Scalia’s Supreme Court chair draped in black in mourning
WASHINGTON — Justice Antonin Scalia’s courtroom chair on Tuesday was draped in black to mark his death as part of a Supreme Court tradition that dates to the 19th century.
Scalia died Saturday at age 79. He joined the court in 1986 and was its longest-serving justice.
He sat to the right of Chief Justice John Roberts, the seat given to the senior justice.
The entrance to the marble courtroom and the mahogany bench in front of Scalia’s chair also have been draped with black wool crepe.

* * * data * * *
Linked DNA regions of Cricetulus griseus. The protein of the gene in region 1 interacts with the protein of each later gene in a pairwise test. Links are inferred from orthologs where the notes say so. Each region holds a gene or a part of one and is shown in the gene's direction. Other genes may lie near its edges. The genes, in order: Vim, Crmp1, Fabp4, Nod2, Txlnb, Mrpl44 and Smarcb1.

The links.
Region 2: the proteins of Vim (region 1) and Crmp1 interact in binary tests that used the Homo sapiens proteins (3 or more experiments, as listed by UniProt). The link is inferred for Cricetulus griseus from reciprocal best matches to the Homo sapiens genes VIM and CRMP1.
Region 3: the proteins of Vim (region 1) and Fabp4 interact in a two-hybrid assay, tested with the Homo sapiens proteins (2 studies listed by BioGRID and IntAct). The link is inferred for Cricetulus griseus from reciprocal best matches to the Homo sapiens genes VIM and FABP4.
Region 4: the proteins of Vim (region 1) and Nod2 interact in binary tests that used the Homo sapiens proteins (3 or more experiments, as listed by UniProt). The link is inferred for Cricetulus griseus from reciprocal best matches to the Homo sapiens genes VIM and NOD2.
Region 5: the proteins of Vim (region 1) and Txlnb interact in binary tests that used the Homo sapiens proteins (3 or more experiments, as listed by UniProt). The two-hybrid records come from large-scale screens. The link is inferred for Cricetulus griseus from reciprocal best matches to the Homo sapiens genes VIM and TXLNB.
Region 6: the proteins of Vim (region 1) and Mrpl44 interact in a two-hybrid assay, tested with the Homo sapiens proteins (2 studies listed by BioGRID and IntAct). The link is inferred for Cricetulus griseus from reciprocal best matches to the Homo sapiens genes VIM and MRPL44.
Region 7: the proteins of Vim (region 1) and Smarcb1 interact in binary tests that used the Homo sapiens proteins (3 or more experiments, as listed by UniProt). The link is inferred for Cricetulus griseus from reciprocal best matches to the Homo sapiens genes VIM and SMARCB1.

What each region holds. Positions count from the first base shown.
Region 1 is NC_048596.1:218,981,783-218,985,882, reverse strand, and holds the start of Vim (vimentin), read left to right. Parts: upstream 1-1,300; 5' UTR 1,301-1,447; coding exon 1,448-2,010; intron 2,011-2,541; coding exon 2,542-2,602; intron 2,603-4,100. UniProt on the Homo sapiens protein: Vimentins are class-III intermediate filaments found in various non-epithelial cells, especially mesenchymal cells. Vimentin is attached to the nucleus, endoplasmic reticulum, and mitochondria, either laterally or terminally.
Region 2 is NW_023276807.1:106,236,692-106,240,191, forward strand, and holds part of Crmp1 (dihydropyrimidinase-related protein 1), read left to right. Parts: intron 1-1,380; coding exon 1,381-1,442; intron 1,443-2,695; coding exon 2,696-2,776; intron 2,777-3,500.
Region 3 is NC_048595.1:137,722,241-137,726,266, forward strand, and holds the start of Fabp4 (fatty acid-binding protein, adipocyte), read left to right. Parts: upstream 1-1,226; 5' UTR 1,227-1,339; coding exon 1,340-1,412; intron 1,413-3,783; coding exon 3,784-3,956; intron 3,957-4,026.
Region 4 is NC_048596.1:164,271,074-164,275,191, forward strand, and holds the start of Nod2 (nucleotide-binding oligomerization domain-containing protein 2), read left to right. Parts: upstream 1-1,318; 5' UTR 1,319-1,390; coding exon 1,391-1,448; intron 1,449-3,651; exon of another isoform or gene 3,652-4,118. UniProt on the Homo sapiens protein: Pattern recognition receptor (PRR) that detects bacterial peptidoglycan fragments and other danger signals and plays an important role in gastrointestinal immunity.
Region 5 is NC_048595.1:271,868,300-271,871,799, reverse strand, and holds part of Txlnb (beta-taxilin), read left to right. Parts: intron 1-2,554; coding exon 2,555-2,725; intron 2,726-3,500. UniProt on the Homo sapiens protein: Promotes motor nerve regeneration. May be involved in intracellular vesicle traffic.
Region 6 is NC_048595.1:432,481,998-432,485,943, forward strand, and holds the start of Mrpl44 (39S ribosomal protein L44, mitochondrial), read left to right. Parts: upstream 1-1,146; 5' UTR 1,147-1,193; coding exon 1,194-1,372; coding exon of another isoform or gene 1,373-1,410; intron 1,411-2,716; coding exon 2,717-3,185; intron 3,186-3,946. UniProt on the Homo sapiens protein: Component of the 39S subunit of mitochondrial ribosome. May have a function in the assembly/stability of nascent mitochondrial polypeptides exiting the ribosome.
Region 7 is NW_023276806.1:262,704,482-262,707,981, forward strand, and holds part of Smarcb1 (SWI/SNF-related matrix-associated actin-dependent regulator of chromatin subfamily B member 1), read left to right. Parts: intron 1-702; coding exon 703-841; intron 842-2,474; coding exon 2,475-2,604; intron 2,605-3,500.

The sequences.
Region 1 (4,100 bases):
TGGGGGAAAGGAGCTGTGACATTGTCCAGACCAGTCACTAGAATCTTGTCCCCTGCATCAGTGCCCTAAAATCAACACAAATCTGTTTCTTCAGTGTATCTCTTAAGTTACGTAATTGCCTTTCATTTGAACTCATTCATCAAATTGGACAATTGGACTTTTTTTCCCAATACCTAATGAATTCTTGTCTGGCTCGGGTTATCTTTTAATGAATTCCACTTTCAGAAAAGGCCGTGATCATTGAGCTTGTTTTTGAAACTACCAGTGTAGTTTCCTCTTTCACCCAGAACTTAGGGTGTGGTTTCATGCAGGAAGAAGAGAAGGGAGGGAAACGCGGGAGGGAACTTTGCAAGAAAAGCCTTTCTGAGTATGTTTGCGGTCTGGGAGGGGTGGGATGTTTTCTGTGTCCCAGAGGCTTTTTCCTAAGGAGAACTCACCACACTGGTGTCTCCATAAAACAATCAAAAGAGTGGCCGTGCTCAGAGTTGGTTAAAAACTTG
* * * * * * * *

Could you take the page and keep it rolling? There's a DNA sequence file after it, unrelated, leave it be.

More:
Funeral plans still had not been released as of Tuesday morning.
Scalia’s body is now at the Fairfax Memorial Funeral Home in Fairfax, Virginia. Assistant manager Bob Gallagher said the body arrived on Sunday night and that there will be no autopsy before burial.
Scalia was found dead in his room at a remote Texas ranch. Presidio County Judge Cinderela Guevara declared that Scalia died of natural causes, but she did so by telephone, based on information from law enforcement personnel at the scene. The procedure is allowed under Texas law.